04/12/2019 - 11:24

Rio invests $US1.5bn in Kennecott

04/12/2019 - 11:24

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Rio Tinto has approved a $US1.5 billion investment to continue production at its Kennecott copper mine in the US, while also announcing it will limit operations at one of its minerals projects in South Africa, following an attack on two of its employees.

Rio says the investment in Kennecott will spread over six years and extend the project to 2032.

Rio Tinto has approved a $US1.5 billion investment to continue production at its Kennecott copper mine in the US, while also announcing it will limit operations at one of its minerals projects in South Africa, following an attack on two of its employees.

Rio shares have fallen 2.78 per cent to trade at $94.32 at 1:30pm AEDT as a result of the incident, despite the company extending the Kennecott project to 2032.

The investment in Kennecott will begin in 2020 and spread across six years, which Rio said was included in its group capital expenditure guidance of $US7 billion in 2020 and $US6.5 billion in both 2021 and 2022 as development capital.

The company said mining would continue into a new area of the orebody and deliver close to its production target of 1 million tonnes of refined copper between 2026 and 2032.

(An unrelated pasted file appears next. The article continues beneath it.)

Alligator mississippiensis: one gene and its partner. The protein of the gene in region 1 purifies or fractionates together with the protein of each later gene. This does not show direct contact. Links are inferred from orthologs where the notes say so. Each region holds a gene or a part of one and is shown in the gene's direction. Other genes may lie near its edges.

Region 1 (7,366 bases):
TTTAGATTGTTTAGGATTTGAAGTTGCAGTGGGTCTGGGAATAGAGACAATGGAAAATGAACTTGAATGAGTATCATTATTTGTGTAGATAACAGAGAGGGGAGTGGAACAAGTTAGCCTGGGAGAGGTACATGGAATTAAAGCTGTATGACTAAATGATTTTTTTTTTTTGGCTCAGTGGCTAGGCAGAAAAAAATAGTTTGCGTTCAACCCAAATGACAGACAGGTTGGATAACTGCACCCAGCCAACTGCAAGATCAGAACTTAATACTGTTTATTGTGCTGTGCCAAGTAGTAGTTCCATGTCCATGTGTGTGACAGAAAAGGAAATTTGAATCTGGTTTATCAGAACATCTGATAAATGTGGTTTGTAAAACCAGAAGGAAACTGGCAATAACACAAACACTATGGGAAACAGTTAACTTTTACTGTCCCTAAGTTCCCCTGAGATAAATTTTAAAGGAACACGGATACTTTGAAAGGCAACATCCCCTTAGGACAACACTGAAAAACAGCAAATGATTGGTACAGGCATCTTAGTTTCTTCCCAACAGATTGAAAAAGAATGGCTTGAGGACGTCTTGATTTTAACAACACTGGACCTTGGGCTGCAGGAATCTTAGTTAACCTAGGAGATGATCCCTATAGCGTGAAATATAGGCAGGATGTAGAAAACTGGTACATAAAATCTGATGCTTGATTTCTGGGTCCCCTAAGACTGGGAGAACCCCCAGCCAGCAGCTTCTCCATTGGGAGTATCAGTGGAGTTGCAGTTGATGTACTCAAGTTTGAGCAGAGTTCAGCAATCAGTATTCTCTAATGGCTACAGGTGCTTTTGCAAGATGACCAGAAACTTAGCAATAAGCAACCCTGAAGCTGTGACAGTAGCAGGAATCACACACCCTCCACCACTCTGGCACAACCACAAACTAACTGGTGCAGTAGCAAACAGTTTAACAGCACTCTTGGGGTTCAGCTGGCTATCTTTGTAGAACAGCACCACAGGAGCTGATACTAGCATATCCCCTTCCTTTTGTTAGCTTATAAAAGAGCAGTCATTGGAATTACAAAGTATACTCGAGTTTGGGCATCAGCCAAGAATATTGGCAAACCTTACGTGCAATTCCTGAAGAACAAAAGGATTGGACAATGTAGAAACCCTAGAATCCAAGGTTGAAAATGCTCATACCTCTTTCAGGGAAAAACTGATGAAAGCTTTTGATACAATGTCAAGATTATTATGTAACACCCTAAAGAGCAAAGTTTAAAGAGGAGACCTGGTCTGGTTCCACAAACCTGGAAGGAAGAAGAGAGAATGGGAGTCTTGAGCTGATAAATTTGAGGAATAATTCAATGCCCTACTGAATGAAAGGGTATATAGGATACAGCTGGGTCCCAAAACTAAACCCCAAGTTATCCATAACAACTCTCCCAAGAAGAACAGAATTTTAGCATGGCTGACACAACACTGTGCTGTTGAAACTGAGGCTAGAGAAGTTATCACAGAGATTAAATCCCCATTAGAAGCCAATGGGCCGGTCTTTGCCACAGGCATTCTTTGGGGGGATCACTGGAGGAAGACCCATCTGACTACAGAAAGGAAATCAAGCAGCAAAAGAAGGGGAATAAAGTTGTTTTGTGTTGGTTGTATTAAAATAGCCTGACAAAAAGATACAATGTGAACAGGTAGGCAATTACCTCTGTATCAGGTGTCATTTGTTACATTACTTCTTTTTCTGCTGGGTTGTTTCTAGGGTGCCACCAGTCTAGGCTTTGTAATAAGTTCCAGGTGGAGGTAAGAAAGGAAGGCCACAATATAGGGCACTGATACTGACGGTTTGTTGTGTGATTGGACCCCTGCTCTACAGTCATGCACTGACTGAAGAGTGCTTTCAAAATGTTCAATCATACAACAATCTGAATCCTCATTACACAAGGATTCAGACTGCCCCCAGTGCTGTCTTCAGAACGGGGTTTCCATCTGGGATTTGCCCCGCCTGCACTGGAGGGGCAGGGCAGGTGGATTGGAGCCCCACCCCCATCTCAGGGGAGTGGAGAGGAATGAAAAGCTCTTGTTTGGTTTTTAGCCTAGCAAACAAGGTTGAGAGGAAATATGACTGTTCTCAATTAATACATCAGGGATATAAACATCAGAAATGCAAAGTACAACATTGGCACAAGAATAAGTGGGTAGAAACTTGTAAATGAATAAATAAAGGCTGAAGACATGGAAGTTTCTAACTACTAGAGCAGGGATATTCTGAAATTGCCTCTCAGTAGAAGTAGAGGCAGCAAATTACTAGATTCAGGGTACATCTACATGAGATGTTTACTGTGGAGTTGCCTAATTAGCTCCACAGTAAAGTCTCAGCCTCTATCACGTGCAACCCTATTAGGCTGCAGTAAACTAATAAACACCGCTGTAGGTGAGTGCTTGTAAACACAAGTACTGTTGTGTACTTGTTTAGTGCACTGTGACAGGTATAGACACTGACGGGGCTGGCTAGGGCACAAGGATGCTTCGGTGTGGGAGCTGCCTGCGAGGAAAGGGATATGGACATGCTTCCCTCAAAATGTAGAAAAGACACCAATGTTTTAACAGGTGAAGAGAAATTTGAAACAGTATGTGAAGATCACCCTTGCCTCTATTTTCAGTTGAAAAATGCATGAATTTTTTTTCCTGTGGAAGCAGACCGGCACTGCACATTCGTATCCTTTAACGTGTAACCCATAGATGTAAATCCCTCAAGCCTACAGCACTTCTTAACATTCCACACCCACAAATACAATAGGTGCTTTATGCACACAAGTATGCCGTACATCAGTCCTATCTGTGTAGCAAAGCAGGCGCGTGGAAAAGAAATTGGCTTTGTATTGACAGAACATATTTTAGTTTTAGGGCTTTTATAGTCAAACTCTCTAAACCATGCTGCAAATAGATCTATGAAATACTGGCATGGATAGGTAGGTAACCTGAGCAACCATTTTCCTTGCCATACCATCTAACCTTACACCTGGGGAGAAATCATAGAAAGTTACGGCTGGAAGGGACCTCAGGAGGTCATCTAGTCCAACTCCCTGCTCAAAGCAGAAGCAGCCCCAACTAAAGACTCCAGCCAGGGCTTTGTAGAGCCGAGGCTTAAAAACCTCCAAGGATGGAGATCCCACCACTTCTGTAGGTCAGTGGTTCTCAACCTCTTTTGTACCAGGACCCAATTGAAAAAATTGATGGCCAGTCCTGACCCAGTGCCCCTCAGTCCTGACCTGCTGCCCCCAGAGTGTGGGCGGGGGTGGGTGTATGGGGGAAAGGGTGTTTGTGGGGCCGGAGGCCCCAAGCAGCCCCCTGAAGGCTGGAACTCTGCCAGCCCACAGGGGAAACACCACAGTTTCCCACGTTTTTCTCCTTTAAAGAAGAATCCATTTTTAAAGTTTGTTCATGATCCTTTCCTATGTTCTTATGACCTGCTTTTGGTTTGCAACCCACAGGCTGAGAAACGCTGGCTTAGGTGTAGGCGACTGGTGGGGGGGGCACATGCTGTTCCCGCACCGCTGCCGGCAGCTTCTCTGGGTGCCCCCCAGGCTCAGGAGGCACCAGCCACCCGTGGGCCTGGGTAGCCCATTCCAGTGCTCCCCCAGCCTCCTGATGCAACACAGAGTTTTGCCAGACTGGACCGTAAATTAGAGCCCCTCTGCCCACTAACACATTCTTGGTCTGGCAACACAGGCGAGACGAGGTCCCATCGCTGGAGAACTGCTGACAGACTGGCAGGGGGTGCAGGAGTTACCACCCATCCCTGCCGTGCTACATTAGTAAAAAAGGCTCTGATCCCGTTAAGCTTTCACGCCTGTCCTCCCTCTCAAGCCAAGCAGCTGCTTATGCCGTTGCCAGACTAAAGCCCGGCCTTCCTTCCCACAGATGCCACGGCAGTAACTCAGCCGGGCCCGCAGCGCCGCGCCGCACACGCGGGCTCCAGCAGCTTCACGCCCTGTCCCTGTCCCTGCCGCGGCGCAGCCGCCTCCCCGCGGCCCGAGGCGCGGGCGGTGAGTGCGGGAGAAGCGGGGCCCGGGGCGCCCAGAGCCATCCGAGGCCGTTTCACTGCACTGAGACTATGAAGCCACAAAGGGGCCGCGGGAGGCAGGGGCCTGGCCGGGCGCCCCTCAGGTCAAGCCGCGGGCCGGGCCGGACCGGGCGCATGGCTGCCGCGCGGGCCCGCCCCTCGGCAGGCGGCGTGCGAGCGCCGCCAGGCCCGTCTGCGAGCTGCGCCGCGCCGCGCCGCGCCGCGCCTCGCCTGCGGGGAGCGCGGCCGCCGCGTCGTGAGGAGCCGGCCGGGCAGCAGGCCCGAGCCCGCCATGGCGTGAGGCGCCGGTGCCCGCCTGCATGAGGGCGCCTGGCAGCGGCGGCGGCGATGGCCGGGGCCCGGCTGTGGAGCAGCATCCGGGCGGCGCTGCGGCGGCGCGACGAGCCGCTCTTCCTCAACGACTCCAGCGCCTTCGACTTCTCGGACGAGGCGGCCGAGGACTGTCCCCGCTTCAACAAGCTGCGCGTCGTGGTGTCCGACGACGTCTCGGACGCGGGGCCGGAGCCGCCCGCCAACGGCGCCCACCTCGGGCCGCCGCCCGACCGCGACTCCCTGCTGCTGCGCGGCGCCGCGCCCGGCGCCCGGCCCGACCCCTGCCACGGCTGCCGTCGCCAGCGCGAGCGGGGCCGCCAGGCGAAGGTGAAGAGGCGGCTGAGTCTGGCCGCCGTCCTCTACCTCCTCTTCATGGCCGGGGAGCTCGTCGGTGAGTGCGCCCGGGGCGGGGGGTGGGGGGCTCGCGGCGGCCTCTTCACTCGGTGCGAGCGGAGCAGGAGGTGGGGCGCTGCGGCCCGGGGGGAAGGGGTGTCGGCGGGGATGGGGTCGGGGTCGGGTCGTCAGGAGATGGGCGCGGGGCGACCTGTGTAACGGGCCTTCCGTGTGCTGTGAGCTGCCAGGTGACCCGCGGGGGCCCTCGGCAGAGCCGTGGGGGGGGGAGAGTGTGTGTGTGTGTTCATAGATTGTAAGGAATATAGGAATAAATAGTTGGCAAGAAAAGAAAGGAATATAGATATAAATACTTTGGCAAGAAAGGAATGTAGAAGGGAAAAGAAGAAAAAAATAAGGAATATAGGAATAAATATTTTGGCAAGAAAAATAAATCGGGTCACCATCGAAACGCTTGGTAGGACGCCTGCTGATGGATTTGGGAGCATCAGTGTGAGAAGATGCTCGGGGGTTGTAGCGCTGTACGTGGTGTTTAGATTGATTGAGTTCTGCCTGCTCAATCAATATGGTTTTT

“It is a world-class project that will generate attractive returns and allow further exploration of the deposit and options for mine life extension,” Rio said in an ASX announcement.

Rio Tinto chief executive Jean-Sebastien Jacques said the investment was of high value and low cost for the company.

“The outlook for copper is attractive, with strong growth in demand driven by its use in electric vehicles and renewable power technologies, and declining grades and closures at existing mines impacting supply,” he said.

Rio has invested more than $US5 billion in modernisation, environmental stewardship and mine-life extension initiatives since it acquired Kennecott in 1989.

Mr Jacques said the project now delivered almost 20 per cent of the US’s copper production.

“North American manufacturers have relied on high-quality products from Kennecott for the past century, and this investment means it will continue to be a source of essential materials into the next decade,” he said.

Mr Jacques said Kennecott would be responsibly mined as part of the company’s announcement earlier this year, saying it would reduce the carbon footprint associated with the project.

In a separate ASX announcement, Rio said it would curtail operations at Richards Bay Minerals (RBM) in South Africa, due to an escalation in violence in the communities surrounding the operations.

The company said one of its employees was fatally shot and another seriously injured during an attack in recent days.

All mining operations at RBM have stopped and the smelters are operating at a reduced level, with a minimum number of employees at the site, Rio said.

Construction of the Zulti South project has also been put on hold.

Rio Tinto Energy and Minerals chief executive Bold Baatar said the company was in discussions with local communities and authorities to address the safety and security issues in the region.

“The safety of our people is Rio Tinto’s key priority and we have taken decisive action to stop operations to reduce the risk of serious harm to our team members,” he said.

“Our goal is to return RBM to normal operations in a safe and sustainable way.”

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